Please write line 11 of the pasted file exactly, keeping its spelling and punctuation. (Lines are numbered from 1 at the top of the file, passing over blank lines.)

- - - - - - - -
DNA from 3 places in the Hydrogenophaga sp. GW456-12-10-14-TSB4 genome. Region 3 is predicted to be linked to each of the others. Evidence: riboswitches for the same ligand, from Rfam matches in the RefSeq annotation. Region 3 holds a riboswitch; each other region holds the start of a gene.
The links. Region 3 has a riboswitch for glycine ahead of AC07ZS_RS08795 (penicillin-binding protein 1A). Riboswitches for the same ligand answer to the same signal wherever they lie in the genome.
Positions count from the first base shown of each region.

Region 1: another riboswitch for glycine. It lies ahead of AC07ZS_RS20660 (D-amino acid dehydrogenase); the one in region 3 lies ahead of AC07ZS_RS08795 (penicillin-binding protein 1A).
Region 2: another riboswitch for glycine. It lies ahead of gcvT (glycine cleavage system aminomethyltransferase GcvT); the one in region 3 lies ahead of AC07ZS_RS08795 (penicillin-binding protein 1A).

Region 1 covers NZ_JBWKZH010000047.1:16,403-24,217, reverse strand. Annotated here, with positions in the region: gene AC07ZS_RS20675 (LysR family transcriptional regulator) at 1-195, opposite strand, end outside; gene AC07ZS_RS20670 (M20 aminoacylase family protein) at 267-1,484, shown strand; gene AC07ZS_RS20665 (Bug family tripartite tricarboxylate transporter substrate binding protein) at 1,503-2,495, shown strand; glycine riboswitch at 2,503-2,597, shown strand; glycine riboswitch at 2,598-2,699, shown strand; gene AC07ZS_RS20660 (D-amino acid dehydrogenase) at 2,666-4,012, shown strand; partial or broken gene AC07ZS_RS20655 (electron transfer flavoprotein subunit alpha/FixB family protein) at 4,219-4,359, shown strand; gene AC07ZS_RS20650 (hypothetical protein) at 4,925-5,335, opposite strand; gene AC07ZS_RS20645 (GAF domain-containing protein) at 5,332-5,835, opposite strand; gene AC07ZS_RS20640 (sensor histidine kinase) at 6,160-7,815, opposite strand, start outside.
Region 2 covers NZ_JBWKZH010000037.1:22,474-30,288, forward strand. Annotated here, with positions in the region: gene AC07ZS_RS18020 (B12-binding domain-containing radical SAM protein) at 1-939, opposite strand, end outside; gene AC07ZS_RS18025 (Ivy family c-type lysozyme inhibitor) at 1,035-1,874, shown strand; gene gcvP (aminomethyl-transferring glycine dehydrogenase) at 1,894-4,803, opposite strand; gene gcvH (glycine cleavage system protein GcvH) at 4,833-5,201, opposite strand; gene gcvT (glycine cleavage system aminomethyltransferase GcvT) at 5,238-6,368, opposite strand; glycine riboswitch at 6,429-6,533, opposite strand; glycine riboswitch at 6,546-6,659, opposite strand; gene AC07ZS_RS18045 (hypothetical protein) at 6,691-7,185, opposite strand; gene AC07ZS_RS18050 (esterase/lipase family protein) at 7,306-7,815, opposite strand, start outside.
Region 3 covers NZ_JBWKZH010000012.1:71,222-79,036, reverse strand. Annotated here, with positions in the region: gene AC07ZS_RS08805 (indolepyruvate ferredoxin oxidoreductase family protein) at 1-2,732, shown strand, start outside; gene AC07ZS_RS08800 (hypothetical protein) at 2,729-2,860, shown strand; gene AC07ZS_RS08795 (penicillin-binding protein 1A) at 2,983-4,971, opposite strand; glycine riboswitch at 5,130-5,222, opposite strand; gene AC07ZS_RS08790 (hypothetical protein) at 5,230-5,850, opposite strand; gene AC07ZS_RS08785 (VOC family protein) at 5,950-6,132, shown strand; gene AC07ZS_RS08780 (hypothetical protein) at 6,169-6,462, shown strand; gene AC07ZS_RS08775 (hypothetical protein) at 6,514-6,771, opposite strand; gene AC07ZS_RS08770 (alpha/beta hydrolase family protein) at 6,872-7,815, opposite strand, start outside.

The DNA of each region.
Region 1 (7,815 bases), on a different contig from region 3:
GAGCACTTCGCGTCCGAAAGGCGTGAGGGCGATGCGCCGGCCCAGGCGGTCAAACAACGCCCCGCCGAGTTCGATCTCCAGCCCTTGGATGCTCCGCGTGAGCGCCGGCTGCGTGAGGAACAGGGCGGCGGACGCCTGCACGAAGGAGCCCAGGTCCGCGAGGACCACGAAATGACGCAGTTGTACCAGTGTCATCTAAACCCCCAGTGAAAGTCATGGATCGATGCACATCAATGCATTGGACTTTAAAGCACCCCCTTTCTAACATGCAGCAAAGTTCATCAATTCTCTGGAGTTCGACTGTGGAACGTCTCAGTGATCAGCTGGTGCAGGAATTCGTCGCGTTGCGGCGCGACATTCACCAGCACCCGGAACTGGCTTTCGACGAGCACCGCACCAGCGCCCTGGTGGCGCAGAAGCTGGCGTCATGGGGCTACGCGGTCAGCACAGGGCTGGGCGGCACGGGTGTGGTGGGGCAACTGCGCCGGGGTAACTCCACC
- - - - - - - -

GAGCACTTCGCGTCCGAAAGGCGTGAGGGCGATGCGCCGGCCCAGGCGGTCAAACAACGCCCCGCCGAGTTCGATCTCCAGCCCTTGGATGCTCCGCGTGAGCGCCGGCTGCGTGAGGAACAGGGCGGCGGACGCCTGCACGAAGGAGCCCAGGTCCGCGAGGACCACGAAATGACGCAGTTGTACCAGTGTCATCTAAACCCCCAGTGAAAGTCATGGATCGATGCACATCAATGCATTGGACTTTAAAGCACCCCCTTTCTAACATGCAGCAAAGTTCATCAATTCTCTGGAGTTCGACTGTGGAACGTCTCAGTGATCAGCTGGTGCAGGAATTCGTCGCGTTGCGGCGCGACATTCACCAGCACCCGGAACTGGCTTTCGACGAGCACCGCACCAGCGCCCTGGTGGCGCAGAAGCTGGCGTCATGGGGCTACGCGGTCAGCACAGGGCTGGGCGGCACGGGTGTGGTGGGGCAACTGCGCCGGGGTAACTCCACC